It’s time to load the car. I strap in the toddler into her car seat, making sure she has a toy handy, and then make sure the luggage is stowed, snacks for the kids are packed and easily accessible, then the kids and the dog are all loaded and ready for their trip to Grandma’s. Everyone is all excited about spending the weekend, even the dog who barks repeatedly at every tree you pass by on our way out of the sub-division. Likely he has deduced that this is one car trip that he is allowed to go on that doesn’t require a visit to the vet.
Ten minutes into the journey, the toddler begins to wail, which quickly escalates to high pitched screams. The dog soon joins in while the other kids are trying to tell little sis to stop. She is ignoring the pleas of her siblings. Apparently my youngest can’t find her stuffed kitty. That stuffed kitty goes everywhere with my three year old, She sleeps with it, plays with it, takes it with her on all important journeys, like to the bathroom. It is her constant and most important companion. A quick search reveals no stuffed kitty anywhere in the mini-van. I can see the interstate on-ramp just yards away. There’s no way we are going back, knowing good and well that Grandma has plenty of toddler friendly toys at her house.
The stuffed kitty was lying on the sidewalk right where my darling daughter had dropped it on the way to the car. The 10 year old also decided that she had to go to the bathroom, so I gave her the house key and told her to hurry. That quick potty trip had taken 15 minutes because she was looking for a Barbie to take along. I then sent in the 14 year old to fetch her. He too was taking his time. Meanwhile my darling spouse is making huffing noises, and periodically honking the horn in frustration. Sighing, I go in and get those kids back in the car. Forty-five minutes later, we are pulling out of the driveway again.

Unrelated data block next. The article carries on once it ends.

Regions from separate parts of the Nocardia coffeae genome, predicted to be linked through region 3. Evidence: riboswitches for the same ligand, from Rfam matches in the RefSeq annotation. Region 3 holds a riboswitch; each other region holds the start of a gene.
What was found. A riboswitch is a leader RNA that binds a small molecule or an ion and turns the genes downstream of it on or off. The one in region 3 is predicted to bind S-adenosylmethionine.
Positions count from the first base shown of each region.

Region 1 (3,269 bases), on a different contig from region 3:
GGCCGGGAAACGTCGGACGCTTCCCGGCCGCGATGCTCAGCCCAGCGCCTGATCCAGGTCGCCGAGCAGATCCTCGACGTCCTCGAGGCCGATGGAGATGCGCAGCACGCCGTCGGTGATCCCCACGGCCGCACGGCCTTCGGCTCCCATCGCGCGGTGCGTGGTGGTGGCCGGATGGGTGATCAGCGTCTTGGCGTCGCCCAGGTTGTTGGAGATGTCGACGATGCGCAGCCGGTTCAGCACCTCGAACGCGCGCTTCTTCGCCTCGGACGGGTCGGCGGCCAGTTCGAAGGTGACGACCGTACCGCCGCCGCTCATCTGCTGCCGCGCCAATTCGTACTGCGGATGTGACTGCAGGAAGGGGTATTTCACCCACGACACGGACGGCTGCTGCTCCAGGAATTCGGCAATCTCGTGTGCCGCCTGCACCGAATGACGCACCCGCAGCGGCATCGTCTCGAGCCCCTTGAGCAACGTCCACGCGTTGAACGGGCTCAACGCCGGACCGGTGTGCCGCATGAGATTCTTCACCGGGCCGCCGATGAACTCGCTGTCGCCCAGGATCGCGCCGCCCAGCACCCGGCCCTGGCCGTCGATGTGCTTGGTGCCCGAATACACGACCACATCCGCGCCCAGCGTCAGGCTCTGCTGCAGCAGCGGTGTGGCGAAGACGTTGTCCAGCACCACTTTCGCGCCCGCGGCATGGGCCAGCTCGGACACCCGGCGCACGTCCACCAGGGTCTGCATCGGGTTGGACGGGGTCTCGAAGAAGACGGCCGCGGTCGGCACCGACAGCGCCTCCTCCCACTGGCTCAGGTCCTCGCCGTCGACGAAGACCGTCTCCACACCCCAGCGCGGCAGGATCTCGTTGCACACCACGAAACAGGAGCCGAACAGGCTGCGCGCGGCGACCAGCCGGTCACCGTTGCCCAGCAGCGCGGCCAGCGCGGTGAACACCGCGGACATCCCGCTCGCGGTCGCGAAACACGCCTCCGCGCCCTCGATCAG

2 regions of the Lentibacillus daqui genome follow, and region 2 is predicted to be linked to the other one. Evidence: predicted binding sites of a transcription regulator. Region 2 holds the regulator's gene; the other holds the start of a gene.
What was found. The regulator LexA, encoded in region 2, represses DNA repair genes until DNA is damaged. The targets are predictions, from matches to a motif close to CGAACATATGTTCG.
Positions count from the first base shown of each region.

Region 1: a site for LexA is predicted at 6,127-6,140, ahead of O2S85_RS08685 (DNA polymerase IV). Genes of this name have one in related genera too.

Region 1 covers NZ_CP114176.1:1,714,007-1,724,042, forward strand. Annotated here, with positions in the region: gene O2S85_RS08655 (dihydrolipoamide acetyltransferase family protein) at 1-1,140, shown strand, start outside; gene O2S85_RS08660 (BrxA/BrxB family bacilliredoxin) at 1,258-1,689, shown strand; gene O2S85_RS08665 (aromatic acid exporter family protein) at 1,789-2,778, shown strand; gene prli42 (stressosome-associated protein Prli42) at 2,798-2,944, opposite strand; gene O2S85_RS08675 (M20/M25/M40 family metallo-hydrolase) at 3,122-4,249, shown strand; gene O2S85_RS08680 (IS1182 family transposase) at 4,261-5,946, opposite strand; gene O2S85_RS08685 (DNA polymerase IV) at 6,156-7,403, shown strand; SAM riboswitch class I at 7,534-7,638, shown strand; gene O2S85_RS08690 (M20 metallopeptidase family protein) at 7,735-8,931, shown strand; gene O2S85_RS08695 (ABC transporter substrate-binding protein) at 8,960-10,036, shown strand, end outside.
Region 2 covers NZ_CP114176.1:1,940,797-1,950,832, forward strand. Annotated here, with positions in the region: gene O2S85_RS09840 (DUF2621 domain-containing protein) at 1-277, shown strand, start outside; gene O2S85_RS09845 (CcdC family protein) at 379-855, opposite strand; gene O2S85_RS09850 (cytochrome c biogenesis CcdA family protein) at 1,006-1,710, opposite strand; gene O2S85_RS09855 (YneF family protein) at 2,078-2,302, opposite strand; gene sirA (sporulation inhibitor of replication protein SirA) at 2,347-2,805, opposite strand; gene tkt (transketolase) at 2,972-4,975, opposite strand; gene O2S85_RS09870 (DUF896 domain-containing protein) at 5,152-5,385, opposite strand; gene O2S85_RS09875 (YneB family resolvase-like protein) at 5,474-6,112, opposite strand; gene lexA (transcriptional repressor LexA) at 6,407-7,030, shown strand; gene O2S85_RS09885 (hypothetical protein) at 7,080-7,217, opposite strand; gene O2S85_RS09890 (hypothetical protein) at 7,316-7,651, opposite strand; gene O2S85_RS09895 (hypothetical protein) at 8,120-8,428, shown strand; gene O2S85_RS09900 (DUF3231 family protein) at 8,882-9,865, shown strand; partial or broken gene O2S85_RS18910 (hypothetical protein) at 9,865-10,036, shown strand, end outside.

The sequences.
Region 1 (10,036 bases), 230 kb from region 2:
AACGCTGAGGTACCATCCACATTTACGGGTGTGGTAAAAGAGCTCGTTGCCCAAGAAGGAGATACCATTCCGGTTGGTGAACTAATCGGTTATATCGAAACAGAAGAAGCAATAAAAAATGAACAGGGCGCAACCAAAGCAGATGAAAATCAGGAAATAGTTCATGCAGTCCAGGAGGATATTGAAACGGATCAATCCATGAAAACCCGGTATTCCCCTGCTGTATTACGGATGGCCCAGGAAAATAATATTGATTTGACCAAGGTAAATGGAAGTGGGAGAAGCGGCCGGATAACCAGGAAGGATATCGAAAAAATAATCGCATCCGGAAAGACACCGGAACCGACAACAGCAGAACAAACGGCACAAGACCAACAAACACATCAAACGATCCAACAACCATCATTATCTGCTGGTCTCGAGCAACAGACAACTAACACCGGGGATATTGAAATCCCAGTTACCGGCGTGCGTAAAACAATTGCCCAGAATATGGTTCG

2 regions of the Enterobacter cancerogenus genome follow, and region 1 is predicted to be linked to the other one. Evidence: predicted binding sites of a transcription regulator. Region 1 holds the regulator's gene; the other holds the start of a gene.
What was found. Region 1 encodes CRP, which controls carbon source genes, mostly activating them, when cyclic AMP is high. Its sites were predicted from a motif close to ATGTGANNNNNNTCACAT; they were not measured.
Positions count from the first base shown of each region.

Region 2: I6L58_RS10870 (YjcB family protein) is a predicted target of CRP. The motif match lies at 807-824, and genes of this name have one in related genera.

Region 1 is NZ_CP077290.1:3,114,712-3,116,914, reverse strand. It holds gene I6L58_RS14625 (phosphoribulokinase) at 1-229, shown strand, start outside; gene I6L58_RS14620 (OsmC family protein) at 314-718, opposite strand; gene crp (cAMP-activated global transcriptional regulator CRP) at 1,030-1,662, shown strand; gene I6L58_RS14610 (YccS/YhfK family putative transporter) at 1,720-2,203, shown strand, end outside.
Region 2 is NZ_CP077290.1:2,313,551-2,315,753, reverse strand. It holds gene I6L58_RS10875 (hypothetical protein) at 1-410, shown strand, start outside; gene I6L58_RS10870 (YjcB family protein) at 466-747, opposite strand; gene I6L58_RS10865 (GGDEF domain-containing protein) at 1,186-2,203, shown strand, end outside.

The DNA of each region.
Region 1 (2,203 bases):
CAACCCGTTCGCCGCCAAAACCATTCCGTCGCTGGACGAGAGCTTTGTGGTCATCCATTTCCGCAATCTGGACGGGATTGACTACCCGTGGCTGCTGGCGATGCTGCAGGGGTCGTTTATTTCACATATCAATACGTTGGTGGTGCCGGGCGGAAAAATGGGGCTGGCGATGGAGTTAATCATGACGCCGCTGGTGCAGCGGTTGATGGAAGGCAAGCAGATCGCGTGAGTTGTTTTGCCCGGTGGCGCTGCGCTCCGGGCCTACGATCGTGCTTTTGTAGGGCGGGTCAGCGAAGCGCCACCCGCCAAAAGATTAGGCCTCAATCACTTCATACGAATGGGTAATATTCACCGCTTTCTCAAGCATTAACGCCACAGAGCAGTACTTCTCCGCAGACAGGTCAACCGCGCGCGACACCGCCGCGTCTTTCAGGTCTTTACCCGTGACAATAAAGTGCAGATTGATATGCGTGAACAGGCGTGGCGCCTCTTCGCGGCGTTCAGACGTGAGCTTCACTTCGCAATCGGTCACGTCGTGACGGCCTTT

As soon as we hit the interstate the question is asked “Are we there yet?” No, I tell the querying child, and go on to explain that the trip will last a few awhile yet. All is quiet in the car…for about fifteen minutes.
“Mom, Tell her to stop touching me!” The eldest implores.
“Tell him to get out of my space, he’s sitting way too close!” the younger one retorts
‘”Make her move Mom; I can feel her breathing on me!”
“Its air and I can breathe on you if I want!”
“Both of you stop right now and move apart from each other by three inches each!” I command. A moment passes, and I hear the younger child murmur sadistically “Not touching you, not touching you, not touching you…”
I turn around and catch my child with finger millimeters from her brother, my son with a murderous look on his face. “Stop it both of you!”
Two minutes later, someone asks “Are we there yet?”
Forty five minutes into the trip, the kids have decided they are hungry. Never mind that I fed them before I left the house, they know there are snacks in the car and they must have them or suffer the consequences of starvation. Even the toddler, who has yet to fall asleep, is demanding Cheetos. In no time at all a week’s worth of junk food is consumed and someone needs to go to the bathroom really, really bad.
Twenty minutes later, our van pulls out of the rest stop. My bladder is thankful, and I am chiding myself for not having gone on that return trip to the house. The dog got to visit a tree, and almost made a break for the woods behind the rest stop when he saw the squirrel that was just asking to be chased. As soon as the car gets up to speed with the rest of the traffic I hear “Are we there yet?”
It doesn’t take long for yet another sibling spat to start up. This time it is over whose turn it is to play with the hand held video game.
“Mawwwoom! Tell her to give me the game. She’s been playing since we left the house. It’s my turn.”